Lincecum in seasons' past had 73% DOM/ 6% DIS in 2011, 61% DOM/ 18% DIS in 2010.  He only has 36% DOM/ 27% DIS in this season.  If he would have pitched like he did last season, instead of the team going 2-9 in his starts, the Giants probably would would have been more like 7-4.  That alone would change our record to 32-19, only 0.5 games behind the Dodgers, instead being 27-24 and 5.5 games back.

It should be noted that Tim actually did better in May than April, as well as obviously worse.  He had 3 DOM starts in May, out of 5 starts, while he only had 1 DOM start in April.  That worked out to 60% DOM in May, which is basically where he normally is in most months.  However, he had 2 DIS starts in May vs. only 1 DIS start in April.  And DIS starts is a major contributor to very bad months for ERA.  He also had some bad luck, as despite his 3 DOM starts, he had a 4.26 ERA in those starts when normally it should be half that.  In other words, a lot more games like his 5/30 start, and less like his 5/9 and 5/15 starts.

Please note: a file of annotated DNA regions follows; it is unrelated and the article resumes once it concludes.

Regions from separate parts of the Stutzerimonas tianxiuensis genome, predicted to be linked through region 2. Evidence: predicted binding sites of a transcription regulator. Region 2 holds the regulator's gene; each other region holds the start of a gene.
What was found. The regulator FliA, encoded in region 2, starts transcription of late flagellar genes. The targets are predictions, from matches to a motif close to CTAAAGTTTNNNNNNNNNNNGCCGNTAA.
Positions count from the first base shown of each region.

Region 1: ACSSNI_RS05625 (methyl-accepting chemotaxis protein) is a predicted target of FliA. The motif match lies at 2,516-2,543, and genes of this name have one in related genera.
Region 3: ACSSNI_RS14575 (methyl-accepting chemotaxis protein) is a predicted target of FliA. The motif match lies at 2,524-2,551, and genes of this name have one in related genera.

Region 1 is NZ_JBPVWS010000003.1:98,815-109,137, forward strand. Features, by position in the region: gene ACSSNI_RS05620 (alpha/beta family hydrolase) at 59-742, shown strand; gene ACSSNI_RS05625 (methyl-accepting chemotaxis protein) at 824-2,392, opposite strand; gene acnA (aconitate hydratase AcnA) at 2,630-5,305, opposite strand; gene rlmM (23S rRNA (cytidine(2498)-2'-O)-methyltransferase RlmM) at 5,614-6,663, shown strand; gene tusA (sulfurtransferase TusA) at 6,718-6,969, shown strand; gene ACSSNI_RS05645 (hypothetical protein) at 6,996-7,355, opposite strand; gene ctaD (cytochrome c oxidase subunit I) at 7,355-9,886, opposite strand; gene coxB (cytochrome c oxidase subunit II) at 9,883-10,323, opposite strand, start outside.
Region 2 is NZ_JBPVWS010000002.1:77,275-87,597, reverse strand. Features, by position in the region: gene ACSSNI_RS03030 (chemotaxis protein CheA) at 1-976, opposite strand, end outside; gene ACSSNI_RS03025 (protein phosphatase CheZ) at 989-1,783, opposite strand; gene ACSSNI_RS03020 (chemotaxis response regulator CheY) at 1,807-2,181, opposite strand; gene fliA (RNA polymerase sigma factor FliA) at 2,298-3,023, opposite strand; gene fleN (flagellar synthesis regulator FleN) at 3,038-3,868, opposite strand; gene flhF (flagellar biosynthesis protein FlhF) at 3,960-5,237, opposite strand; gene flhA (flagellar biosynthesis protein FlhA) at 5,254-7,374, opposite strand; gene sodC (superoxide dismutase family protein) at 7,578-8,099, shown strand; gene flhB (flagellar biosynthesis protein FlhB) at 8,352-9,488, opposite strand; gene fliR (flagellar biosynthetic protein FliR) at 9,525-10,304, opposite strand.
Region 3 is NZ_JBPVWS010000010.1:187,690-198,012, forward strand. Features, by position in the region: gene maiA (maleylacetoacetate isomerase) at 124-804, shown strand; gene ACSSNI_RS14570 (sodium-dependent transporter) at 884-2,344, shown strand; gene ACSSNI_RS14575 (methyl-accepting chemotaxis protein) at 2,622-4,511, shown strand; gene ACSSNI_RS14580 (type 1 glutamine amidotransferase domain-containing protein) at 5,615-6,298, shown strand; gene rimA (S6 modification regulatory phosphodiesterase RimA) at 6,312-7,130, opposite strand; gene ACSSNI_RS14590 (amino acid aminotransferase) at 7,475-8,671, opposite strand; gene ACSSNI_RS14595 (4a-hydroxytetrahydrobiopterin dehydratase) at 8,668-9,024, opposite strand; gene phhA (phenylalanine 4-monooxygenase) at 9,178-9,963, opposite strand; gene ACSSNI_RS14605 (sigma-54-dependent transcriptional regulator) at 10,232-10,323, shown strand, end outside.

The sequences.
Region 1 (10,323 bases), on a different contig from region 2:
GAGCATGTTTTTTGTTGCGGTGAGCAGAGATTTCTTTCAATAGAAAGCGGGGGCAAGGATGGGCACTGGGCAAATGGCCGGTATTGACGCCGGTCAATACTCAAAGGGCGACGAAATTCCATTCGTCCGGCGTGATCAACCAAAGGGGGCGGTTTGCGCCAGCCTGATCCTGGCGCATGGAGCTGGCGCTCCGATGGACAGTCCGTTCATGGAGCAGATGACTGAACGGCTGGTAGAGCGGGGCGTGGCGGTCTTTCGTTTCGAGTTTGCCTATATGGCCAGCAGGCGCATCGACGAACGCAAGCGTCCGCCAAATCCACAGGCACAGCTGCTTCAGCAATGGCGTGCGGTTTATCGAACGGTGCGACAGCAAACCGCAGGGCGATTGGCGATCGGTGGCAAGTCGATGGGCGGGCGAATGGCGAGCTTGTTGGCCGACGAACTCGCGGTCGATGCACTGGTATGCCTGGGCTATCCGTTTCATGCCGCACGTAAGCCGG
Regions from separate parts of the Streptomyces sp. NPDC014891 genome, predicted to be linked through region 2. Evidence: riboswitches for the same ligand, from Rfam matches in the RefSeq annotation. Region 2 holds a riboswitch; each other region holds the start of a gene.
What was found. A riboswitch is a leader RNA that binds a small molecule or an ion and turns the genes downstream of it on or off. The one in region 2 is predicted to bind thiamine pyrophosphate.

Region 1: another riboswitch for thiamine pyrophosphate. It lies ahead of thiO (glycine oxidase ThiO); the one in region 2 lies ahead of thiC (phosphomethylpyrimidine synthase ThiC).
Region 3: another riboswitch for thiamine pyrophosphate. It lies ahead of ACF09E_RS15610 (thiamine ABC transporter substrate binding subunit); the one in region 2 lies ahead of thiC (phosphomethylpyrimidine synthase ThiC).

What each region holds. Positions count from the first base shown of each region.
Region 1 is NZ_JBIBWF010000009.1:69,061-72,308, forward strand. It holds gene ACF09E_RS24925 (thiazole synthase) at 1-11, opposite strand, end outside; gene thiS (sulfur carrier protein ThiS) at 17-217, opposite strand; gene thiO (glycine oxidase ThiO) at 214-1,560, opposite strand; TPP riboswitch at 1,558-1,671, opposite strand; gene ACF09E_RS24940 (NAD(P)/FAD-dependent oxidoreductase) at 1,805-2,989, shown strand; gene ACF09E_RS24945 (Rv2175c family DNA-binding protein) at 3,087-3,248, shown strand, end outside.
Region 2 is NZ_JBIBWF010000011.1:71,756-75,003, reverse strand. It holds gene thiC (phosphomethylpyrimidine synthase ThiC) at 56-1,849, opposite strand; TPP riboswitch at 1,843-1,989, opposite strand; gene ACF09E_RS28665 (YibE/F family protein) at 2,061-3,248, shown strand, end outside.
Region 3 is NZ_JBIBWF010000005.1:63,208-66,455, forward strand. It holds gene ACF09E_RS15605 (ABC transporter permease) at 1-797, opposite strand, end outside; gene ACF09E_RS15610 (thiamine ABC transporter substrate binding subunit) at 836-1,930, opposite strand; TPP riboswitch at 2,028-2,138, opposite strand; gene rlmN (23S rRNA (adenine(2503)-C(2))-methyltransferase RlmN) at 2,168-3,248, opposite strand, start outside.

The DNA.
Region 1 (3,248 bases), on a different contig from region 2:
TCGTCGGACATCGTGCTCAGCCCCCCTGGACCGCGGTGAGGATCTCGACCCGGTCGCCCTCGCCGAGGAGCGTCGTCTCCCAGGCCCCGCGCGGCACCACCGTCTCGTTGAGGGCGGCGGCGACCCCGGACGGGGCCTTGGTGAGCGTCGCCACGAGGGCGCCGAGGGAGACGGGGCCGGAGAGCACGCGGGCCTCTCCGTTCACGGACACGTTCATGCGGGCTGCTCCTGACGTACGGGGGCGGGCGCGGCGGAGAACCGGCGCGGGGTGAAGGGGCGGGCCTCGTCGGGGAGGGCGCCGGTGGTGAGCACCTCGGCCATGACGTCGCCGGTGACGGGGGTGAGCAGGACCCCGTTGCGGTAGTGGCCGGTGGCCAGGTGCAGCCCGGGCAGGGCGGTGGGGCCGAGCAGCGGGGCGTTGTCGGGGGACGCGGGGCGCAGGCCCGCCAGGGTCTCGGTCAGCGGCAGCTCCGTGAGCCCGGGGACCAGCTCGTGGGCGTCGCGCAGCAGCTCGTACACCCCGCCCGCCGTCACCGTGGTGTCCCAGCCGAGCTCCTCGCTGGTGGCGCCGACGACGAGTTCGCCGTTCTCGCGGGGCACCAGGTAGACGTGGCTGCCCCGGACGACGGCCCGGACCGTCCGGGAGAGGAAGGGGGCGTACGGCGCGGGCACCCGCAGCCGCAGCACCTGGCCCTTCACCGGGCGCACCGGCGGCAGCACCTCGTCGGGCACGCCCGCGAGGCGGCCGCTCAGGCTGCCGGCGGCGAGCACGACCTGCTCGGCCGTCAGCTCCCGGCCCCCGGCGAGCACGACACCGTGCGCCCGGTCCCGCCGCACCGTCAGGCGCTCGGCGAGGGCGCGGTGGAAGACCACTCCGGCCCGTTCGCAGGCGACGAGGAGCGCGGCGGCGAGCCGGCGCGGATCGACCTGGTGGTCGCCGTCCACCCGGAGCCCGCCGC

It was also pretty clear by the pitching peripherals why each month was such for each pitcher.  Both Cain and Bumgarner had impeccable command, with K/BB ratios of 5.0.  The other pitchers did not.  In Lincecum's case, he walked a lot more than usual, which hurt him a lot this month.  In Vogelsong's case, he didn't strike out as many as he did in April.  In Zito's case, while his strikeout rate rose from 4.7 to 5.8, his K/BB ratio fell from 2.33 to 1.0, as his walk rate basically tripled.

May 2012 Comments

The Giants were able to ride out the loss of not only Pablo Sandoval from the starting lineup, but also, effectively, Big Time Timmy Jim from our rotation.  Still, we were only 15-14 in the month, despite the incredible hitting by the Dynamic Duo of Melky Cabrera and Angel Pagan, and the great hitting of Gregor Blanco once he was installed as the starting RF.